International Health Care Systems Supply of Medical Services

Medical Tourism: Good or Bad?

According to the Telegraph (‘Record numbers go abroad for health‘), “More than 70,000 Britons will have treatment abroad this year – a figure that is forecast to rise to almost 200,000 by the end of the decade.”  Many of these individuals are seeking treatment in countries such as India, Hungary, Turkey, Germany, Malaysia, Poland and Spain.  Why are these individuals going abroad?  Long wait lists and shortages of qualified clinicians (such as dentists – see May 9, 2006 post).

Ezra Klein notes that 100,000 Americans travel abroad for plastic surgery.  Why do they do it?  Here, wait lists and physicians availability are not the major motivators (living in Southern California, I can tell you that there is no shortage of plastic surgeons).   In the U.S., monetary cost is the major consideration for most patients who become medical tourists.

Thus, in both countries, people are trying to find better deals abroad.  Health care is expensive in the UK; not in monetary terms, but due to a high time cost from long waiting lists. Health care is expensive in the U.S.; not due to time costs from waiting lists, but from high monetary cost.

Megan McArdle of Asymetrical Information notes that Baumol’s Cost Disease is one explanation as to why health care is so much cheaper outside the OECD.

Health care systems suffer from Baumol’s cost disease: it’s a labor-intensive service that doesn’t offer huge scope for gains in labor productivity. The number of hours it takes to manufacture a car is consistently falling, but the number of hours it takes to perform doctor’s visits is roughly the same as it has always been. As a society gets richer, in order to attract workers, the labor intensive service has to pay competitive wages with the sectors where productivity is rising rapidly; that means that costs for labor-intensive services rise faster than the general price level.

Bangkok’s doctors are so cheap because a doctor making a modest wage by British standards can have an enormous house and a flock of servants to take care of him, putting him in the very top echelon of Thai earners. Nurses too, can make an American pittance and still live very well. As Bangkok gets richer, the servants and the gigantic house will not be so affordable–and neither will the health care.


  1. The definition of labor productivity in healthcare has to be different from any other industry. Maybe outcomes-based or patient satisfaction-based? Defining it this way, the reduction of hours wouldn’t necessarily be the goal. In fact, we would hope that more time is spent administering patient care.

    If viewed literally, we could possibly avoid Baumol’s Cost Disease through expansion of low-cost services, as in the case of convenience clinics or reducing licensing restrictions for nurses. This would not only allow physician labor to be more intensive, but also allow for it to be more time-intensive for those who demand it the most (the very sick or elderly).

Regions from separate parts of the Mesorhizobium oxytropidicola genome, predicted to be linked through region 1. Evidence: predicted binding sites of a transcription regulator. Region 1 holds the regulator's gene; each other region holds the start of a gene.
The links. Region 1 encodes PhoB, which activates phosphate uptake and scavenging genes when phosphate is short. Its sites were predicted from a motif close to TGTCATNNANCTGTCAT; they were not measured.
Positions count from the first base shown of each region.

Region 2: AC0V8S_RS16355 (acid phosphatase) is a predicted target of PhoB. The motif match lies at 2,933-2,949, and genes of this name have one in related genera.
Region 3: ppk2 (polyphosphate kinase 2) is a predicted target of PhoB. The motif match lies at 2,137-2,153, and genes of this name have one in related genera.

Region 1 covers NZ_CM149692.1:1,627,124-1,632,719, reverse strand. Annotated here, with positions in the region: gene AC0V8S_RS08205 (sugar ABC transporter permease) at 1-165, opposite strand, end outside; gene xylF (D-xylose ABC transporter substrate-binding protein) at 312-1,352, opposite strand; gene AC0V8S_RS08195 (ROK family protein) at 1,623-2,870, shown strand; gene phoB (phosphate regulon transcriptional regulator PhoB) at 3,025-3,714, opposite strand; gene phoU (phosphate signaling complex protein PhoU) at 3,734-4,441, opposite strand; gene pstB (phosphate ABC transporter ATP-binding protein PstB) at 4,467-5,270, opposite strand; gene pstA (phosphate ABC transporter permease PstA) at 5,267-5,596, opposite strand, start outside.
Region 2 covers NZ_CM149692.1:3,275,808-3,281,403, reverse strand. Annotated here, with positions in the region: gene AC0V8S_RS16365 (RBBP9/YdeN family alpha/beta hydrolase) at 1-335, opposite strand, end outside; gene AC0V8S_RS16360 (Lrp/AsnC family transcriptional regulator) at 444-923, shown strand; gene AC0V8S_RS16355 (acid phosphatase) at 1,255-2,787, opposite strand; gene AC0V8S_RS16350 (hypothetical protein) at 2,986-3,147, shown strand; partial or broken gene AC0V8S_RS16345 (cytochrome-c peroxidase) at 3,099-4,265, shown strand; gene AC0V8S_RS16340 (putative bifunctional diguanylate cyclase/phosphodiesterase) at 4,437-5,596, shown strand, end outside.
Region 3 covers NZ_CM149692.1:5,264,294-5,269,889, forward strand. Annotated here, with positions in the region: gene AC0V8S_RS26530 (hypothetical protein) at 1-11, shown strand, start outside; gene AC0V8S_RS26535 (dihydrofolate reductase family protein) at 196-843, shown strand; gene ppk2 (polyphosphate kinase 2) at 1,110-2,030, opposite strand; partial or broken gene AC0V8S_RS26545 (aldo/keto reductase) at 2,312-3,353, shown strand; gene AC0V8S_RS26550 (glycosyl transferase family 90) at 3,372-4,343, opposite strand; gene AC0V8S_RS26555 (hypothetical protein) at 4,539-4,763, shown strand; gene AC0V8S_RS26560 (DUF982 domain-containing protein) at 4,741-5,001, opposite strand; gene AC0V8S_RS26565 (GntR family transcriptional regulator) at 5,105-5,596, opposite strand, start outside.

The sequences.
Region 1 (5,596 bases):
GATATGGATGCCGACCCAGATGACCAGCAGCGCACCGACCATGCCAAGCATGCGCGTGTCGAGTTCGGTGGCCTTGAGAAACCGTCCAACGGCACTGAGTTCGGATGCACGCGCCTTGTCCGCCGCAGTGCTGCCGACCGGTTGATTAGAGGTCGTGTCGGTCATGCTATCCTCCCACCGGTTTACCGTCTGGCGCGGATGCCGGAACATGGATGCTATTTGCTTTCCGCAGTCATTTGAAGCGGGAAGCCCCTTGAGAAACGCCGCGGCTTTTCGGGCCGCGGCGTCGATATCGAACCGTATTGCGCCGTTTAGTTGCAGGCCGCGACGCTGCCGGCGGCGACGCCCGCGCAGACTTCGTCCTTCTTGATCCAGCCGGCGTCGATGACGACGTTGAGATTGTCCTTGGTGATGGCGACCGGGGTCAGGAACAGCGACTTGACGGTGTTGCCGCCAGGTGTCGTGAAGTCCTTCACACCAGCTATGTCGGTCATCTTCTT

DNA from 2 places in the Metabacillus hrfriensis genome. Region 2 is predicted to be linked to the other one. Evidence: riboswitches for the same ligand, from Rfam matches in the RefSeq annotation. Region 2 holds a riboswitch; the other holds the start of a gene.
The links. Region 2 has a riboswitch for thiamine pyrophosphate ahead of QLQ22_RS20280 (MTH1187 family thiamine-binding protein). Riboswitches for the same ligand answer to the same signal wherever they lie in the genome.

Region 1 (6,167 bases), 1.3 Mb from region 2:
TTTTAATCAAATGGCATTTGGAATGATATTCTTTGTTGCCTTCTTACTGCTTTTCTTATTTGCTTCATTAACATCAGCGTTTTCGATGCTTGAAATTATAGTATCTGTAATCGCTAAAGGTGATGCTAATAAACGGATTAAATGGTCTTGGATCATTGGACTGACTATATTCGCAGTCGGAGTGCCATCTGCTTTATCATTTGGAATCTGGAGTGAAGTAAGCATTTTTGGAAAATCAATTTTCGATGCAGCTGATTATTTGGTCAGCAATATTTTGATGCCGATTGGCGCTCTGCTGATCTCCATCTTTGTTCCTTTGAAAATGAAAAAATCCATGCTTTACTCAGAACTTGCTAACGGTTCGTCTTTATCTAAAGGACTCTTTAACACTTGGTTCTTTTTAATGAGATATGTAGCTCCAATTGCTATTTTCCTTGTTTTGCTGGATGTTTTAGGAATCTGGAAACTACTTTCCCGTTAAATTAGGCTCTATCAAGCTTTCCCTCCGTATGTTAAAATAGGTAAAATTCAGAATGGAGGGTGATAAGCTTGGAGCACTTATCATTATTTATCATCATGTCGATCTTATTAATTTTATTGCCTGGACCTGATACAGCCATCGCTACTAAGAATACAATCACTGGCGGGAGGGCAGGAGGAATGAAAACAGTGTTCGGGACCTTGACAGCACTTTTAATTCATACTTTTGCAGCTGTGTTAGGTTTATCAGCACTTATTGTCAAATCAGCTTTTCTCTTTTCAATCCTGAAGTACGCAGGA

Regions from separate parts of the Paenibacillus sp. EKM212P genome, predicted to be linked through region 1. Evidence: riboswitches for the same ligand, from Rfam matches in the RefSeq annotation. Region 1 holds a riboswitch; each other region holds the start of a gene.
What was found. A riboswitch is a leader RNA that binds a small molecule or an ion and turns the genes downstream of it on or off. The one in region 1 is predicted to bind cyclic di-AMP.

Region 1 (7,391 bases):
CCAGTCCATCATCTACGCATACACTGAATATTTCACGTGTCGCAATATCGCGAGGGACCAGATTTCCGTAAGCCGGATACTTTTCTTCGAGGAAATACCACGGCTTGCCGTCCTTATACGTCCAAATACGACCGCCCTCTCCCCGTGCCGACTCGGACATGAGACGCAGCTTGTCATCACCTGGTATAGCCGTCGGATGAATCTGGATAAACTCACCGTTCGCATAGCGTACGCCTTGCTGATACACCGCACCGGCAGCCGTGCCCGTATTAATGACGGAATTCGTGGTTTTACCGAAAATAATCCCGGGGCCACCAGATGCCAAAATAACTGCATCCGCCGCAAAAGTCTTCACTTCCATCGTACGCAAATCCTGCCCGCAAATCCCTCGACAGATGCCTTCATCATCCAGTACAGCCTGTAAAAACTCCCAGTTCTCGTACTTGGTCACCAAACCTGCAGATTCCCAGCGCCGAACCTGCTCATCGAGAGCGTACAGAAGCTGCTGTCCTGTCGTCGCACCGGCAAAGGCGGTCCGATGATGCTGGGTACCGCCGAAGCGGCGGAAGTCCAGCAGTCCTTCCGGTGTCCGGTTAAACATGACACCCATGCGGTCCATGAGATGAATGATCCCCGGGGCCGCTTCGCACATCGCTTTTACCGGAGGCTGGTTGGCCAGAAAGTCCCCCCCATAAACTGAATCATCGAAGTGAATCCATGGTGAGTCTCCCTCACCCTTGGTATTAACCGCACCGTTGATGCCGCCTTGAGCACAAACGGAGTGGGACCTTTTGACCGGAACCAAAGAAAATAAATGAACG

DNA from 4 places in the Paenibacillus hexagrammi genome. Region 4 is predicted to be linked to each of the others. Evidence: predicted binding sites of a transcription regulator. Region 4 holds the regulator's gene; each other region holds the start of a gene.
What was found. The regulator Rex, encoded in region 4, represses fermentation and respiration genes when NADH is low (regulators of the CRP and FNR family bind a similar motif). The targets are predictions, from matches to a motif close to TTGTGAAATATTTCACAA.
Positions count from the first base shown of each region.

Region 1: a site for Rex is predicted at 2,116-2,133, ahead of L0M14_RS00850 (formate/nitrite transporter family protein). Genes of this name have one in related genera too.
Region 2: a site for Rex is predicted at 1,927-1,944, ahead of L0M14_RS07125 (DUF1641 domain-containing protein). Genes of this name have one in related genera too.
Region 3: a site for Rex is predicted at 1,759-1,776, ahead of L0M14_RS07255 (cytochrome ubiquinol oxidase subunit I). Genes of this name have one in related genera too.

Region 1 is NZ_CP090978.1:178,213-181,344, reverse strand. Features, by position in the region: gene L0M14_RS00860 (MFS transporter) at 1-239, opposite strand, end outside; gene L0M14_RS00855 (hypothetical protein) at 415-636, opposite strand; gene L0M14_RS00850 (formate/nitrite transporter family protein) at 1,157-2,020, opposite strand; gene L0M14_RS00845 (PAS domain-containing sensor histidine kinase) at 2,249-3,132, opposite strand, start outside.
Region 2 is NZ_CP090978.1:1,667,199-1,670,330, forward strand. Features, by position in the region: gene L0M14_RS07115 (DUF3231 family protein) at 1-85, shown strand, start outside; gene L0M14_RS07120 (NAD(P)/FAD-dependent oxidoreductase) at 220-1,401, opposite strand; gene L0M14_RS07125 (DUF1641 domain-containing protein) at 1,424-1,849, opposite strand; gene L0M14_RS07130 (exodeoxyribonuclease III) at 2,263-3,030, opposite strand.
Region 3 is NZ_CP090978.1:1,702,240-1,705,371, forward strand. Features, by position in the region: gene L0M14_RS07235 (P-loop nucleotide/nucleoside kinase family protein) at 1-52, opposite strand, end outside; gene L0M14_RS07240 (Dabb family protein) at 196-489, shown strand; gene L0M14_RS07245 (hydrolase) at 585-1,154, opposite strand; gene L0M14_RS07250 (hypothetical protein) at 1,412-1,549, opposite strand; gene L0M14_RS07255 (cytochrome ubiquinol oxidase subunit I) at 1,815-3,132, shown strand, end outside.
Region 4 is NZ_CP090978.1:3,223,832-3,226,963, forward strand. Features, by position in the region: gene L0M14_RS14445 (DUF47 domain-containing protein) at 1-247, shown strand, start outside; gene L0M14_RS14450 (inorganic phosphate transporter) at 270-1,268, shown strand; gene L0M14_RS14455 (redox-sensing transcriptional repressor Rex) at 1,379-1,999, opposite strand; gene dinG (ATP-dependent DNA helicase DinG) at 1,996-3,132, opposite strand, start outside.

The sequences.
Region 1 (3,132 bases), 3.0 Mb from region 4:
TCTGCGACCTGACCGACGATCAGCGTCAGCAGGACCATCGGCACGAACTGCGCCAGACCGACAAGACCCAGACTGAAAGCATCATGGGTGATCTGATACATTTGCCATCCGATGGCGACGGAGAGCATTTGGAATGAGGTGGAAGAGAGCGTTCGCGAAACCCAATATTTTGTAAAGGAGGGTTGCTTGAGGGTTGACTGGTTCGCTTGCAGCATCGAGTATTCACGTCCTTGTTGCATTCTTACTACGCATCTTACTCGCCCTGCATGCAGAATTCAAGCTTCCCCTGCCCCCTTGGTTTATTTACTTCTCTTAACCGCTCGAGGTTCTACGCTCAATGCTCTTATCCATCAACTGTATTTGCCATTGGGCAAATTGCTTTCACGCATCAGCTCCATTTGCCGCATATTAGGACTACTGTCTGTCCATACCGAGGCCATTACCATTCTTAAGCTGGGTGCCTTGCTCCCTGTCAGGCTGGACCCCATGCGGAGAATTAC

Controlling for quality, I believe medical care can be outsourced abroad like any other good. My personal experience with care in India has generally been positive. Even considering the shoddy facilities in some of the countries mentioned, you have to realize that Britons and Americans won’t ever come close to them. They will be taken care of at the Mayos and Cleveland Clinics of these respective countries at a much cheaper price. Then again, are we accounting for the time cost of flying and the price of the ticket!?

  2. Cortez frames the questions I will attempt to answer. He questions where free market or government regulation will fail or be futile, and I think we’ve already got an answer. Free market has spawned medical tourism out of price, quality and product because of demand. Government has already failed and should have failed because it never produces anything (except frustration). We can well hope they will stay out of it. Government only needs to regulate the legal and ethical questions, like illegal organ transplants.

    In the information age we should already have applauded how the free market is doing it’s job. As an owner director of a medical tourism company in India, America’s Medical Solutions, we must be very keen to judge what is good and what is bad because the word will be on the street faster than anything. And that means policing our own industry, and I think medical tourism companies are for that reason all the industry needs.

    Don Wood, Dir. Americas’s Medical Solutions,

  3. Medical tourism is becoming the magic mantra of sorts, primarily because a lot of Americans and Brits find it not only inexpensive to get their elective treatments done abroad, but also exciting since they get to take a vacation while they are at it. The growing trend of attracting international patients around the world has virtually evened the playing field. Patients around the world have more choices when it comes to choosing surgeons and physicians to treat them and their conditions. In the medical field, borders are dissolving.

    Today, people travel to distant locales like Singapore, Thailand and India for cosmetic, heart and orthopedic surgeries. They choose Brazil, Argentina, Mexico or South Africa for dental or cosmetic treatments. Many countries in the Far East are also beginning to tap the potential of this business proposition and are jumping onto the medical tourism bandwagon.

    To cut a long story short, medical tourism is the in thing today. And it’s a win-win situation for the patients as well as for two industries in the host countries, namely, the health industry and the tourism industry

Comments are closed.